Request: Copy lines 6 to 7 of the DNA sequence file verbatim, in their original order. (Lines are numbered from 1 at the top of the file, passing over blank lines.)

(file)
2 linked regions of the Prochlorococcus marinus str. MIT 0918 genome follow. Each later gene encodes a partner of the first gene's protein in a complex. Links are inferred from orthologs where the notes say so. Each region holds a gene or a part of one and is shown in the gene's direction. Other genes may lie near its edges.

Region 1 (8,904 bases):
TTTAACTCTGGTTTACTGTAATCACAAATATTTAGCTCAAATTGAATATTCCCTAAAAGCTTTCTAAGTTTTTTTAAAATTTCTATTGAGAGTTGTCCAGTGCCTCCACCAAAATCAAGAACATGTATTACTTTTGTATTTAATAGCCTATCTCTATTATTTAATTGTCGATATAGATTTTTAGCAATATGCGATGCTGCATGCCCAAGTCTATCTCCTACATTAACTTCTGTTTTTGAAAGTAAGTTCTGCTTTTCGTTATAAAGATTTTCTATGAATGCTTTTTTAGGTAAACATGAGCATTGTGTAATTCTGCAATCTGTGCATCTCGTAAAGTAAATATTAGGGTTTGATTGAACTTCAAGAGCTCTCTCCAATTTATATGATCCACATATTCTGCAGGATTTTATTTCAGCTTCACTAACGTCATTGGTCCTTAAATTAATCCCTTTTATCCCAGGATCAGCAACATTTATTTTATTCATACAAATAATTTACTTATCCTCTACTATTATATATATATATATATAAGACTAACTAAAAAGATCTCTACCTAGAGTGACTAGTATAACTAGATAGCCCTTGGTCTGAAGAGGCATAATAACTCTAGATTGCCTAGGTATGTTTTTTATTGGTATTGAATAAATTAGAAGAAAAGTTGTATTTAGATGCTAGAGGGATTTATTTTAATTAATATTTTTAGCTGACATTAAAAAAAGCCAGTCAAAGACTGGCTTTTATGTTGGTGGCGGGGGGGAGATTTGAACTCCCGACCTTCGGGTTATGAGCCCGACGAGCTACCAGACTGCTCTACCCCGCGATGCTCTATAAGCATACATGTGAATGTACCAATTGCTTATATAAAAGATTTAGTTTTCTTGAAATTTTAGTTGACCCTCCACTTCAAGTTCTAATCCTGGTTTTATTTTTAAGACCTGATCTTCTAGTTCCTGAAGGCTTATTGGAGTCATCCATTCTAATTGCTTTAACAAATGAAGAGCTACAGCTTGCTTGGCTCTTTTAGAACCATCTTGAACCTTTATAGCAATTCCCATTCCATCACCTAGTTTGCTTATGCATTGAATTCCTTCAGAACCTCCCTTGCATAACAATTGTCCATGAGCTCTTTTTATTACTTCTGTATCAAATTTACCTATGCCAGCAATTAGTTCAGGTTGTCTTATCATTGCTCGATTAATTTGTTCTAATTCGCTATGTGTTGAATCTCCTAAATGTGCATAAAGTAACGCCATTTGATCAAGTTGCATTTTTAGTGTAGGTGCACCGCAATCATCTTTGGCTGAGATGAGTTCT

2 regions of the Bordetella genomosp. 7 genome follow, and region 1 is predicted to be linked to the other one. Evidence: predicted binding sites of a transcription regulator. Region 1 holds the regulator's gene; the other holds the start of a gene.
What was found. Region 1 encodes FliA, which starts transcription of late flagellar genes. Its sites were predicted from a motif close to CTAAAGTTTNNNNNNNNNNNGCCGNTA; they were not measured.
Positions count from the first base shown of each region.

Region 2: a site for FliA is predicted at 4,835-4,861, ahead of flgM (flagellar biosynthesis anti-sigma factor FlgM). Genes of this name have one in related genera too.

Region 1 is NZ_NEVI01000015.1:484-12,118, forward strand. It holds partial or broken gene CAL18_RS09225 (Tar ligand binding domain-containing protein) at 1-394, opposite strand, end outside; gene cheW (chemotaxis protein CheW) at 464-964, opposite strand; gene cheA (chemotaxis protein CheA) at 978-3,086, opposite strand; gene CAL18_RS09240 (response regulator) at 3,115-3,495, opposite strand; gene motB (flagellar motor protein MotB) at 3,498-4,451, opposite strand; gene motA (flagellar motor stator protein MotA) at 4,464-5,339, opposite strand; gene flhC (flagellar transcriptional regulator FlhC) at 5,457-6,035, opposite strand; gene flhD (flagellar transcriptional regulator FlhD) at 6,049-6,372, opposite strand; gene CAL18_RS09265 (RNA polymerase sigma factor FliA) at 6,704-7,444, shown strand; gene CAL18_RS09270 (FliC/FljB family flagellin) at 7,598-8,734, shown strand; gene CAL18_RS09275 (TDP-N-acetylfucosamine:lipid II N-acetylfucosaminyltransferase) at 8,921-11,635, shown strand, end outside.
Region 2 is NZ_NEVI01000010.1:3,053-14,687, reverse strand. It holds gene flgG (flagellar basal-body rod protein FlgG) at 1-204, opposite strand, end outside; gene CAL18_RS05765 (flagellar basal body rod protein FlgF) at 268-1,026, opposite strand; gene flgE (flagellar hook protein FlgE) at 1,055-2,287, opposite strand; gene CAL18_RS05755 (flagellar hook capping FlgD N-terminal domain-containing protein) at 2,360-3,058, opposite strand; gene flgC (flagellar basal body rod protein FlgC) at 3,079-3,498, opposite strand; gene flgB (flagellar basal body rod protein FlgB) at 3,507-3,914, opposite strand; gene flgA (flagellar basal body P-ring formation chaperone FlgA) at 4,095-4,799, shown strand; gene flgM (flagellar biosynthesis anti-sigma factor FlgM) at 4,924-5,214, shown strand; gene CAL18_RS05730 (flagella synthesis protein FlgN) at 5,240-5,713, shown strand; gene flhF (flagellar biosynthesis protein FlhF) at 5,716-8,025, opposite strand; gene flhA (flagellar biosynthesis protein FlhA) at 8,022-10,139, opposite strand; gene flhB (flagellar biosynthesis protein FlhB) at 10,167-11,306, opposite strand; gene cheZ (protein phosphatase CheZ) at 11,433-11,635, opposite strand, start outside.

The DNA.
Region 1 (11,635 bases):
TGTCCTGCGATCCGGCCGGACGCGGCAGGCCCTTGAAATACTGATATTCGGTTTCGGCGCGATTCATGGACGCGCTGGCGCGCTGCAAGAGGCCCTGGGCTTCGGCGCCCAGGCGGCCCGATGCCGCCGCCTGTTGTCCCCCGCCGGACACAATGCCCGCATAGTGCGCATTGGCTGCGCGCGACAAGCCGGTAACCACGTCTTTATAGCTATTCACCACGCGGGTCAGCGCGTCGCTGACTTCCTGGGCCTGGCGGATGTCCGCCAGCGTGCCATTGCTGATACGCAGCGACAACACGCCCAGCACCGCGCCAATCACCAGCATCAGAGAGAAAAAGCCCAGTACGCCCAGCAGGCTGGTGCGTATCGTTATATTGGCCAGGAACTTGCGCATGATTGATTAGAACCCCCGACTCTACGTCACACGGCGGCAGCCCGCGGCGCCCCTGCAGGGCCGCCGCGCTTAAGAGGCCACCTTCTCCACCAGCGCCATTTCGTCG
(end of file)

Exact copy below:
Positions count from the first base shown of each region.

Region 2: a site for FliA is predicted at 4,835-4,861, ahead of flgM (flagellar biosynthesis anti-sigma factor FlgM). Genes of this name have one in related genera too.